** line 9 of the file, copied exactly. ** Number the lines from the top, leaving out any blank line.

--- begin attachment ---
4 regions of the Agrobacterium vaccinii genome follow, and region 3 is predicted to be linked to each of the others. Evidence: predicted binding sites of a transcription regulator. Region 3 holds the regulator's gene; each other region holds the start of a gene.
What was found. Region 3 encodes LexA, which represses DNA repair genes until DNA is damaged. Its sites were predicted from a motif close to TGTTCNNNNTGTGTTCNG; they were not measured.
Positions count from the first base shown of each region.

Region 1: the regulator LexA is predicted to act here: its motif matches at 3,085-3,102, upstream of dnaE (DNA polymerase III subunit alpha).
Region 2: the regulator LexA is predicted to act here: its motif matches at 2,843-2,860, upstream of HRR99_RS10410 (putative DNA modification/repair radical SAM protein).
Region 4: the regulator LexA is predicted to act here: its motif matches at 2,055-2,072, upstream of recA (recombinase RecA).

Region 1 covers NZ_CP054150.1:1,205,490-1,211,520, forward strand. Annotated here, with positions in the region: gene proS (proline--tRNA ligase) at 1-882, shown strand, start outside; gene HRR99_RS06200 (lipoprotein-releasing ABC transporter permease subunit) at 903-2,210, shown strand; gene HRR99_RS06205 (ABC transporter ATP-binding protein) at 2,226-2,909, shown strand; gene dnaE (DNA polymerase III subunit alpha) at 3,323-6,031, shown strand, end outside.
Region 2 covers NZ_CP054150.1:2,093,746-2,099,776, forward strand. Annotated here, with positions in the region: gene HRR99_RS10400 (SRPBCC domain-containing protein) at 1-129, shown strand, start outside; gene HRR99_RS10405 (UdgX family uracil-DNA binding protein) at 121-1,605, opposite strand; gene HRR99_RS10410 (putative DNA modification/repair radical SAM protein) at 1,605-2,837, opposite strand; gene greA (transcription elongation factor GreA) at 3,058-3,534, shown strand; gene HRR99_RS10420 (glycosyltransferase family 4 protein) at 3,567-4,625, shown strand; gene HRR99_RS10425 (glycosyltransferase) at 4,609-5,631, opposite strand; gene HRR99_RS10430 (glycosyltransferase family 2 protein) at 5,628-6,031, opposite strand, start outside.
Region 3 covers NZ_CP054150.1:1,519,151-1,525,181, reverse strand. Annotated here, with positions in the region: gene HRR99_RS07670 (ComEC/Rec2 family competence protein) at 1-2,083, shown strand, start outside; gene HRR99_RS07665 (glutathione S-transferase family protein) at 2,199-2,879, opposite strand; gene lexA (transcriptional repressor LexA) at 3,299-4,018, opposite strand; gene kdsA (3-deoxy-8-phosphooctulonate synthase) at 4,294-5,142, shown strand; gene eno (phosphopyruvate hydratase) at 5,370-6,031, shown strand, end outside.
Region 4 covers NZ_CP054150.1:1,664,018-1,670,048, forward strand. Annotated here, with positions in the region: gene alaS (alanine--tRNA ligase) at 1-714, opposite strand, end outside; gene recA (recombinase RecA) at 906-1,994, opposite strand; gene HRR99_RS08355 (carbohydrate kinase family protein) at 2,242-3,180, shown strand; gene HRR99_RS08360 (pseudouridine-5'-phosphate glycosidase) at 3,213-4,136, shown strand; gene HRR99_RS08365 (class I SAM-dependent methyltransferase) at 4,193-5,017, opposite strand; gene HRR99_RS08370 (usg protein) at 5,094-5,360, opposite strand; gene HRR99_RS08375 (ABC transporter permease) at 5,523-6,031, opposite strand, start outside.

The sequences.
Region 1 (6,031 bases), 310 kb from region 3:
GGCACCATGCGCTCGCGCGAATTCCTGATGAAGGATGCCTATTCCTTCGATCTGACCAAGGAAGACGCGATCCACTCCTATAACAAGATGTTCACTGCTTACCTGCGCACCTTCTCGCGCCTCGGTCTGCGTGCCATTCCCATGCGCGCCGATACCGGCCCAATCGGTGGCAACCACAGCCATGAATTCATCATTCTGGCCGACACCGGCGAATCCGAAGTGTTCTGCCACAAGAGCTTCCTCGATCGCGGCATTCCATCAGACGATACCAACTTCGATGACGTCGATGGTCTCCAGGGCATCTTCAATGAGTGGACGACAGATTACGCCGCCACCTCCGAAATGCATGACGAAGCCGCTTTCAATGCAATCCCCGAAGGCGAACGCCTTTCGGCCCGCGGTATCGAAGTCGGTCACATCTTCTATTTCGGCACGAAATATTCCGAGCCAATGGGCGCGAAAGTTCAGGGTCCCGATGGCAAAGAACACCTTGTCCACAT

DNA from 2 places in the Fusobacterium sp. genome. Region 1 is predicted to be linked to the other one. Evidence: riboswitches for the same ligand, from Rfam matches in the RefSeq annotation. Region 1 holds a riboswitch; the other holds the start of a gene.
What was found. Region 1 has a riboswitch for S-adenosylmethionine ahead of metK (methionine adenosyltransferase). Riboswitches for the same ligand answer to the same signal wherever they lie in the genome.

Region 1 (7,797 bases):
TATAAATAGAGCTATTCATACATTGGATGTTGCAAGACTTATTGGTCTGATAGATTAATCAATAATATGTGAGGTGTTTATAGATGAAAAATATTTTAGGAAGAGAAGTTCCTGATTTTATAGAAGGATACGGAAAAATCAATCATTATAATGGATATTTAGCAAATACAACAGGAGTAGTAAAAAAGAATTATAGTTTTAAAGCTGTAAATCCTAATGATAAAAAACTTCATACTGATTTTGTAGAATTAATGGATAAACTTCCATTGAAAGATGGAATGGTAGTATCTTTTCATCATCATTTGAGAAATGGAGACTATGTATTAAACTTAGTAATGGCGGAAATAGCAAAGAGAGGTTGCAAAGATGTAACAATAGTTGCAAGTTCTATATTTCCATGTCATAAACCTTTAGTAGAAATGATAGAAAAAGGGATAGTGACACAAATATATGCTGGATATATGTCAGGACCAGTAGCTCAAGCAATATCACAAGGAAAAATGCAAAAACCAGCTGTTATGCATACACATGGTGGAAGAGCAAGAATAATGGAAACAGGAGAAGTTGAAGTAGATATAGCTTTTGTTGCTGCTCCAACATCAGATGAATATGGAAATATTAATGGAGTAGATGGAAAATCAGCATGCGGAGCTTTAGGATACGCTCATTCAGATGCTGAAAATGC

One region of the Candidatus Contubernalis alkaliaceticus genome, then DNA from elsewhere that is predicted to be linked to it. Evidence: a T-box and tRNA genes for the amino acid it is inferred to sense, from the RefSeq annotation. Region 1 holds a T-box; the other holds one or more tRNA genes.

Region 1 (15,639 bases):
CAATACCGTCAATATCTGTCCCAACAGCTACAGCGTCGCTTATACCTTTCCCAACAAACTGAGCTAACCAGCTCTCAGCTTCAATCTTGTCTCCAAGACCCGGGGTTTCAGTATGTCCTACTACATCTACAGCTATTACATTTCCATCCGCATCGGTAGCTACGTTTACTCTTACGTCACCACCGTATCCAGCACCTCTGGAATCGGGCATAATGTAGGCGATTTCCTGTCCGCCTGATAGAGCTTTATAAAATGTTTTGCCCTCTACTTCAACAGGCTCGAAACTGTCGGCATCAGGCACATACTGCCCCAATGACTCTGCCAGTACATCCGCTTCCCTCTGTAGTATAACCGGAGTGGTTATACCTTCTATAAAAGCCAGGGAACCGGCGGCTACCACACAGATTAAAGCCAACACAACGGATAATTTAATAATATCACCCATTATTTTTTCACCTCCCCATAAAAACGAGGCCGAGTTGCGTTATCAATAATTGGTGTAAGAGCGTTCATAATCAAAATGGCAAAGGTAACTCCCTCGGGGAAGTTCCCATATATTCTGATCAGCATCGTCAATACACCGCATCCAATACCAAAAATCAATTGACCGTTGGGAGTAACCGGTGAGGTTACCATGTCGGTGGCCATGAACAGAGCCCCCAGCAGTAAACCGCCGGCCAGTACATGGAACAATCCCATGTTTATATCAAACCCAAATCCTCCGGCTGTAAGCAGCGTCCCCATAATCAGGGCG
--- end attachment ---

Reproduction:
Region 3 covers NZ_CP054150.1:1,519,151-1,525,181, reverse strand. Annotated here, with positions in the region: gene HRR99_RS07670 (ComEC/Rec2 family competence protein) at 1-2,083, shown strand, start outside; gene HRR99_RS07665 (glutathione S-transferase family protein) at 2,199-2,879, opposite strand; gene lexA (transcriptional repressor LexA) at 3,299-4,018, opposite strand; gene kdsA (3-deoxy-8-phosphooctulonate synthase) at 4,294-5,142, shown strand; gene eno (phosphopyruvate hydratase) at 5,370-6,031, shown strand, end outside.